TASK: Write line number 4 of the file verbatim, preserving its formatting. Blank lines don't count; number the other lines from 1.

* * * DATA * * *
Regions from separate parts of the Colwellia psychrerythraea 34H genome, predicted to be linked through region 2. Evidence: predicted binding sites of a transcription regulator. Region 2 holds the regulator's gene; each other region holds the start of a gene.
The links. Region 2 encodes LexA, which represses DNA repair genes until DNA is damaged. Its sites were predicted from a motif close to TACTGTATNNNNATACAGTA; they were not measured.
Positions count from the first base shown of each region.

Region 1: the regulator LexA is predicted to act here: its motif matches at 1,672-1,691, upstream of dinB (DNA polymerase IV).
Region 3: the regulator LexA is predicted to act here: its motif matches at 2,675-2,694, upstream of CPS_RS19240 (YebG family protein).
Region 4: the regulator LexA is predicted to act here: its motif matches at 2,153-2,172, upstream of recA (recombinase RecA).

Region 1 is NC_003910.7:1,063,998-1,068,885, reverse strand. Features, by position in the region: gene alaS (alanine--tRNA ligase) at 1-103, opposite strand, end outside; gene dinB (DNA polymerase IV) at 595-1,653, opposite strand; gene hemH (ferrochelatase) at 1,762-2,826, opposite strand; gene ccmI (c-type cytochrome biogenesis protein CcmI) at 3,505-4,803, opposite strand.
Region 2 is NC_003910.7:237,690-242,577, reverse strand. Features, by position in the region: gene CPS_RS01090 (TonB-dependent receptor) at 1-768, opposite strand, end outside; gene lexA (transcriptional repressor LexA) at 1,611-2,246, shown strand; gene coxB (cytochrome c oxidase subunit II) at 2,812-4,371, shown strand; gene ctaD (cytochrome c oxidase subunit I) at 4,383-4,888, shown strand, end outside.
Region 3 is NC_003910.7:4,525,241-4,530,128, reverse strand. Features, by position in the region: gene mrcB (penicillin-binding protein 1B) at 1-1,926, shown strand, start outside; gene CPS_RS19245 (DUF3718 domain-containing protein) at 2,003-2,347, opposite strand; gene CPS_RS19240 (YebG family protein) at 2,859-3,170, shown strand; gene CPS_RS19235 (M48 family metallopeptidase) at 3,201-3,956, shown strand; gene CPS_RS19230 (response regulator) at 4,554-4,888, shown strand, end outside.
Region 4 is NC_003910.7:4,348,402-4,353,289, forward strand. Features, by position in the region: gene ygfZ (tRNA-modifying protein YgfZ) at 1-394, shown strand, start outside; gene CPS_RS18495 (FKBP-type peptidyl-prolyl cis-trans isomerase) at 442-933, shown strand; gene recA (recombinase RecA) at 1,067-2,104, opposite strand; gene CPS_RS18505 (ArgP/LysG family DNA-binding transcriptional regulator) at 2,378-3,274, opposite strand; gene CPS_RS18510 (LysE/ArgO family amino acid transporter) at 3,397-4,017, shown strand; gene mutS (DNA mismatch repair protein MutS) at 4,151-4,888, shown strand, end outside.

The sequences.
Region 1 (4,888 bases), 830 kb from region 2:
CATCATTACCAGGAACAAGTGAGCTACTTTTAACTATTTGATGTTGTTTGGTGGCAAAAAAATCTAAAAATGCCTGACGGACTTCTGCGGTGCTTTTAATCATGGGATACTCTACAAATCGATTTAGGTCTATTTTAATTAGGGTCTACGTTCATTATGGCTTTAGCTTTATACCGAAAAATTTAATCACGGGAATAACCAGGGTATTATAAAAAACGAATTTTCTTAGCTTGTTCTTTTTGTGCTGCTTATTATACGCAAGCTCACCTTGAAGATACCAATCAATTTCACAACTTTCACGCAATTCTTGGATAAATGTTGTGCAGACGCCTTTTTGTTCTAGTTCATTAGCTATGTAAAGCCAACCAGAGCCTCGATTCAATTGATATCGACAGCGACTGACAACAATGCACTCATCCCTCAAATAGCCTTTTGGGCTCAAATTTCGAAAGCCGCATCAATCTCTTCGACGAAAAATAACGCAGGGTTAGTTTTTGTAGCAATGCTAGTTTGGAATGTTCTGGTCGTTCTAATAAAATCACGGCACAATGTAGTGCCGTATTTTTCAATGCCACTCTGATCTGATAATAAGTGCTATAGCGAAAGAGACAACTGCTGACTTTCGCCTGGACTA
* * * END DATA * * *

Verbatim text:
Region 1: the regulator LexA is predicted to act here: its motif matches at 1,672-1,691, upstream of dinB (DNA polymerase IV).